It was recently announced that Croatia believes that Kosovo fulfilled all of the requirements set forth by the visa liberalization scheme and, because of such, should be allowed to get rid of its current visa program pending approval from the 26 other member states. This notion was supported by Danjela Barisic, the Croatian ambassador to Pristina, the capital of Kosovo.
She told the press, “We need arguments that Kosovo has done everything that had to be done. This country has to keep on fighting crime and corruption. Kosovo has to give us arguments to convince the reluctant member states and show them that it has done everything they could.”
The fight now will be to convince holdout states that Kosovo’s regulatory regimes are in alignment with those of the member states so that the process of dismantling the local visa system can begin. And, even with all of their prior work behind them, Barisic stresses that there is still much to do in terms of bilateral activities between Kosovo’s local government and EU authorities. For one, the two sides need to come together to discuss further harmonizations of bureaucratic systems but, as far as the visa liberalization requirements go, Barisic is adamant that the government in Pristina met its end of the bargain.
Support for free movement for Kosovars is reportedly strong within the European Parliament but it is the Council that is apparently reluctant to move forward with implementation. This is due to the concerns of numerous states about allowing such movement to occur when other aspects of the regulatory regime are not yet ready. Peter Beyer of Germany’s Christian Democratic Union calls this exclusion of Kosovars from the privileges of freedom of movement “unfair.”
“I always mentioned the visa liberalization of Kosovo in different meetings, because it is very unfair that only Kosovars do not have the possibility of free movement.”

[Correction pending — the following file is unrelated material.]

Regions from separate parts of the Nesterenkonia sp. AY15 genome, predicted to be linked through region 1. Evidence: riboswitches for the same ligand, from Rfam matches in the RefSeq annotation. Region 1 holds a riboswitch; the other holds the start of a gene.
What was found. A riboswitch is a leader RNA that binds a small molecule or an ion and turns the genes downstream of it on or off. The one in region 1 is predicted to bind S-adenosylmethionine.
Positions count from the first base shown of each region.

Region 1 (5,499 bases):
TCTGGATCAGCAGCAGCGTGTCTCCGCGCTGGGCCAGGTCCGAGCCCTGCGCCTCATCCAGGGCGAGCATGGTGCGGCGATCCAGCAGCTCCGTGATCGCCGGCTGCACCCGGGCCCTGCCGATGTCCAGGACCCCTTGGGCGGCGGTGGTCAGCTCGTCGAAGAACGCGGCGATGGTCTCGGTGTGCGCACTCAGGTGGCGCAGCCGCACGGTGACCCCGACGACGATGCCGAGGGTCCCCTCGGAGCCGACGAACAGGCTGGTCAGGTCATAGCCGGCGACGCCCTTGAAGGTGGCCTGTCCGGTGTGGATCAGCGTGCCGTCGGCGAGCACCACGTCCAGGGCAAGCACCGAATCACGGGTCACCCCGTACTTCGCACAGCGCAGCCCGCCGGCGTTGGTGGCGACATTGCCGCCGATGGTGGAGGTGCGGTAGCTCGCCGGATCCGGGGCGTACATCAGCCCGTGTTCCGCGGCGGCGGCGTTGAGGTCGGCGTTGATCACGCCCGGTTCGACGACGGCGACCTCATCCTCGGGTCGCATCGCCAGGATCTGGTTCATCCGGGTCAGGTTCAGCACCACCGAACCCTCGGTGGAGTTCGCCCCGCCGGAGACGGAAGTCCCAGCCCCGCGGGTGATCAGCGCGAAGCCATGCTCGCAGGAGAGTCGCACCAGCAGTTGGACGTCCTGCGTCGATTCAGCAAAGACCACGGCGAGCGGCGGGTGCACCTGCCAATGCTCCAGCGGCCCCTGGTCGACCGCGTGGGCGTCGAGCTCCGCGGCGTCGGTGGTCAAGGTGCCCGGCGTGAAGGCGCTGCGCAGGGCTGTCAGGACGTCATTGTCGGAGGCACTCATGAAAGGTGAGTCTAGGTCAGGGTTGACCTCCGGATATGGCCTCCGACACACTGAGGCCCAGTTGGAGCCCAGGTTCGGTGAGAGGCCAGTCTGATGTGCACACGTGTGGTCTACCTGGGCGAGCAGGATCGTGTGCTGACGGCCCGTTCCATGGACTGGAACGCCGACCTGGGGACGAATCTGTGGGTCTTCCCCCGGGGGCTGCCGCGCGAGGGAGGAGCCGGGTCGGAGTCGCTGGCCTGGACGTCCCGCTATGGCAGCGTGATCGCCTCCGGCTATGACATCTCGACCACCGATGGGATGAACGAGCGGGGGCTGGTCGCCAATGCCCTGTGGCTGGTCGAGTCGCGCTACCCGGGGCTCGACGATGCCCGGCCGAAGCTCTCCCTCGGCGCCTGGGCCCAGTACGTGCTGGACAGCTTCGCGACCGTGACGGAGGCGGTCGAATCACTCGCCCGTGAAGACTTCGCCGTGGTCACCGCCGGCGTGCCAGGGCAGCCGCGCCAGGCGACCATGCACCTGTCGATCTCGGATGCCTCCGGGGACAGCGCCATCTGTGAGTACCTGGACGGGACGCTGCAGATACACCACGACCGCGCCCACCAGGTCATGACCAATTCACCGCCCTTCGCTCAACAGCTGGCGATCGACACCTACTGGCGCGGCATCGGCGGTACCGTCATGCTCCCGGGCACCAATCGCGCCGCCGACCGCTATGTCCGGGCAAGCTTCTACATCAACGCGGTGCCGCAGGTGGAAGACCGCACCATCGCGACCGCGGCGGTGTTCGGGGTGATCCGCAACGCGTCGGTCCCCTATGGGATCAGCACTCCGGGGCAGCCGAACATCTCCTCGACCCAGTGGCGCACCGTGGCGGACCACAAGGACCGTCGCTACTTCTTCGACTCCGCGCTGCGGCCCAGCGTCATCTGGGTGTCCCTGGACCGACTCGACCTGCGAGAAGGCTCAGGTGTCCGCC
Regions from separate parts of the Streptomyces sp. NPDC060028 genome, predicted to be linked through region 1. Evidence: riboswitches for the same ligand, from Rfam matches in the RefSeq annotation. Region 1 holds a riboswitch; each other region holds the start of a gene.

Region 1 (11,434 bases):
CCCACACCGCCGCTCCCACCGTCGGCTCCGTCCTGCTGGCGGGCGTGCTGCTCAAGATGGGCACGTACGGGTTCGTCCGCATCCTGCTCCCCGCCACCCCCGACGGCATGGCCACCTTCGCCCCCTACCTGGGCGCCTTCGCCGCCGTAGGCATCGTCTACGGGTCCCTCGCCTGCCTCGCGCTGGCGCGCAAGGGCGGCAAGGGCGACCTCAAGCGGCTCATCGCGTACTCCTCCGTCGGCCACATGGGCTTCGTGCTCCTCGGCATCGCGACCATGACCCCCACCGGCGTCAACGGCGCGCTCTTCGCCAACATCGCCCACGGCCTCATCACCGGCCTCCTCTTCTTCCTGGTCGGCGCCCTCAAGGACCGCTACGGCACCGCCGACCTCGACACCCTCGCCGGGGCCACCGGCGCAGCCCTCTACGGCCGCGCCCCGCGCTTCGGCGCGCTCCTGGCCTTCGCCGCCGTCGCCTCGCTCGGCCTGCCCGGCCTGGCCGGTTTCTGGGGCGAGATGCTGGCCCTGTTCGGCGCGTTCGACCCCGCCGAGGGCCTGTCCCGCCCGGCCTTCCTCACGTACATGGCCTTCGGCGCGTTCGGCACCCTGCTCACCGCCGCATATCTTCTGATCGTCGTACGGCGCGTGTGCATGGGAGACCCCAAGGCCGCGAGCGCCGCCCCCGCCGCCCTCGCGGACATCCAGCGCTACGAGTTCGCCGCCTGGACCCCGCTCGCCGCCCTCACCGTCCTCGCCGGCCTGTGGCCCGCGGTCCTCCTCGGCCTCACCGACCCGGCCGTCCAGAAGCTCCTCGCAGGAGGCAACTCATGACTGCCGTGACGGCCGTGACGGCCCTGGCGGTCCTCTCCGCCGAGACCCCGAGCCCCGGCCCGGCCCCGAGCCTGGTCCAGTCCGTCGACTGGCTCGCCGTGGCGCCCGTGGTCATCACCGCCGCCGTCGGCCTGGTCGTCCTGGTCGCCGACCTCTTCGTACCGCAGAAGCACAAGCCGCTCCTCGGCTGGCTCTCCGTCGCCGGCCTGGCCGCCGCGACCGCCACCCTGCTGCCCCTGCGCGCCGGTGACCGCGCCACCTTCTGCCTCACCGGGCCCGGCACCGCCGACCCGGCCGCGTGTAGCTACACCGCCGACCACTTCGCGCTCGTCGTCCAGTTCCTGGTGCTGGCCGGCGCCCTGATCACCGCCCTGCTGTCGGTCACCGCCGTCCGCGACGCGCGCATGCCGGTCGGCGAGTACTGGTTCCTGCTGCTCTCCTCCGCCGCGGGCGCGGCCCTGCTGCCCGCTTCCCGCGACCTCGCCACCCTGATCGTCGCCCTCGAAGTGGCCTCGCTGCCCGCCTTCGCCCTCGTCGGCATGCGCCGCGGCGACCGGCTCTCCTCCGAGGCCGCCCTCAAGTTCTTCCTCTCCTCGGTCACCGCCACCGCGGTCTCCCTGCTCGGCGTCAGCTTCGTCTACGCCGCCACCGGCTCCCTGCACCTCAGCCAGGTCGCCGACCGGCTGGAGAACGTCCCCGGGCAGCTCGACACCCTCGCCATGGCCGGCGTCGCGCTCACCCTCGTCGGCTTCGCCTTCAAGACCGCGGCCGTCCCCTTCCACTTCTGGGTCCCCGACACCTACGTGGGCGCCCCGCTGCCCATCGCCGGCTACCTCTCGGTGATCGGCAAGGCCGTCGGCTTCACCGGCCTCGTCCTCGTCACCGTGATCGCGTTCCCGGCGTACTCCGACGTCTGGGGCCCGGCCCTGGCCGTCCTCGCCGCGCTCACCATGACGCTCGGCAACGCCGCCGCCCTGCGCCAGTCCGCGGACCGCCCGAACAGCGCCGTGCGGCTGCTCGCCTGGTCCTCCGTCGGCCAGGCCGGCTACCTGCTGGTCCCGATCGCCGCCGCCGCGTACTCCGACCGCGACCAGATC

Some of the holdouts include Cyprus, Greece, Romania, Slovakia, and Spain. Part of their reasoning behind their position is that they do not recognize Kosovo as an independent state thus rendering the question of whether or not its citizens have freedom of movement a moot one. Others have taken the position that Kosovo still has not met regulatory requirements that would give them the privilege of freedom of movement among member states. There are also the more peripheral concerns that granting Kosovars freedom of movement will initiate a mass movement of people out of the area and into other parts of Europe as refugees akin to what happened in 2014 according to numerous reports. As it remains yet unresolved, hopes are high that progress can be made this year towards a joint agreement that allows Kosovars freedom of movement. Of course, this is seen more as an inevitable fact than an impossibility, but the question remains as to when the European Parliament and Council will be able to bring everyone on board to allow Kosovo the freedom of movements that its advocates say it deserves – and has earned.